‘Zack Snyder’s Justice League’: The Conskipper Review

In what has to be considered a huge win for those devoted internet fans of DC’s budding film universe (and in particular the Zack Snyder Cut), HBO Max’s recent Zack Snyder’s Justice League has dominated the streaming and pop culture conversation this week, culminating in the debut of the long-awaited film.

Fans who wouldn’t let the idea of seeing Zack Snyder’s intended vision die by constantly tweeting about the film, and talking about it on every message board and online forum, were rewarded with the arrival of the genuine four-hour article. And the two big questions are: was it worth the wait and does Snyder’s lengthy film improve on Joss Whedon’s theatrical releases?

To answer the easier question first, Zack Synder’s cut is a clear improvement over the mess that was 2017’s Justice League. Whedon’s cut-and-paste approach to the editing of Snyder’s material and his shoe-horned in jokes and quips only endeared itself to those most devoted fanatics (and I wonder if these are the same people who gave the film an honest assessment after news of the Snyder cut surfaced) who vociferously defend anything DC produces.

While Snyder’s Justice League is far from perfect, it does hold up as a coherent (although over-stuffed) film, which gives each hero a chance to shine. Snyder’s film is best when the action is front and center, and allows viewers to partially forgive the director for a slavish devotion to CGI parademons, locations, and the prime villain Steppenwolf. The action scenes are easy to get lost in and allow one to enjoy the comic book style spectacle of heroes facing insurmountable odds.

In terms of heroes and villains, the characterization of the League is handled much better by Snyder. Superman and Wonder Woman are the key players in his version (which will please those who consider Man of Steel one of his underrated films), Aquaman is less of a “bro”, The Flash is dialed down somewhat, and Cyborg gets a ton more screen time. The primary problem with Vic Stone is still his odd mosaic costume and for someone who grew up on the character as a founding member of George Perez and Marv Wolfman’s Teen Titans, he still seems a bit out of place on this team. Ray Fisher does a fine job as the tortured robotic teen, but the character functions best when he has Changeling (for those younger fans, Beast Boy) or Kid Flash to commiserate with.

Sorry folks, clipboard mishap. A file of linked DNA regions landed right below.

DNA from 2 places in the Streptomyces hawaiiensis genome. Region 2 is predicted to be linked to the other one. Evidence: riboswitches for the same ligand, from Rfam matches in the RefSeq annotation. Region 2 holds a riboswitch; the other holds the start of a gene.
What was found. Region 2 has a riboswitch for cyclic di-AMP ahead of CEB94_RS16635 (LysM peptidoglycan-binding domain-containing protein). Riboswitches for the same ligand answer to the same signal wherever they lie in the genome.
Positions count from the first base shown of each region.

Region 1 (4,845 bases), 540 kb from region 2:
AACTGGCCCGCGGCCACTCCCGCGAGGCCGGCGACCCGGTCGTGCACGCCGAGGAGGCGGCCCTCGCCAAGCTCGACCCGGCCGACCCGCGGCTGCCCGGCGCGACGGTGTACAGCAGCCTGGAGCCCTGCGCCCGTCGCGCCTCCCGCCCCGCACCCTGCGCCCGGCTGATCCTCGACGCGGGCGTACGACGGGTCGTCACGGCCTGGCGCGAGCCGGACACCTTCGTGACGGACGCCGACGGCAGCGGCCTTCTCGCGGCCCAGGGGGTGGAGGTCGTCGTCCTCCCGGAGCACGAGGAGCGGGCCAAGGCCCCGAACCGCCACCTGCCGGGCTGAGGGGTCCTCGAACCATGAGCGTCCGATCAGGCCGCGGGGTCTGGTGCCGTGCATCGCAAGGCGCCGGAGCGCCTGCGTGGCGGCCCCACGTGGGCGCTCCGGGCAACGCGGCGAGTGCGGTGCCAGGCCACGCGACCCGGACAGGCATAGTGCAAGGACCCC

Ben Affleck’s Batman on the other hand is still a mess. Snyder’s continuation of the now regretful, sad Bruce Wayne from Batman Vs. Superman is still a strange version of the classic hero. Luckily, Affleck’s wooden performance is easier to hide in a film with many other DC characters, but the strange, modulated voice and sad/pained look on his face at all times is something that can not be saved in Snyder’s version. While we may still see Affleck as Batman (along with Michael Keaton) in the upcoming Flashpoint film, he still remains the most boring depiction of Batman that we have seen since George Clooney’s performance in Batman and Robin.

The other pieces that will upset viewers are primarily Snyder’s muted colors, his endless slow-motion scenes (it makes the film seem like five hours long), and the questionable design of the villains. Steppenwolf’s shimmering silver costume looks like one of those “unfinished scenes” that show up in the extras section on a deluxe blu-ray release. If Jack Kirby is known for anything, it is the colorful patterns of his character’s costumes, and draping all of the citizens of Apokolips in black and gray does not make any of them stand out (and many times it is hard to separate them from the scenery). They come off looking like characters from a Transformers movie, all metal and no color and with the same level of nuance, instead of Kirby’s technicolor New Gods.

So was it worth the wait? Your answer probably depends on two factors: your level of fandom and involvement in the campaign for this film to see the light of day and how much you disliked the first version. If you disliked Whedon’s patch-work film, you will be satisfied with Snyder’s, but just don’t get your hopes up that Zack Snyder’s Justice League will have any impact on Warner executives that have already moved on with a different set of plans for their heroes in the future. Flashpoint may open up a multiverse of possibilities, so you can never say never, but just like DC Comics itself, reinvention/reboot is still the name of the game at the original home of the super hero. Regardless of the future, Snyder’s film does wash the bad taste of Whedon’s “rescue job” from the mouths of dedicated DC fans everywhere.

Zack Snyder’s Justice League is currently streaming on HBO Max.

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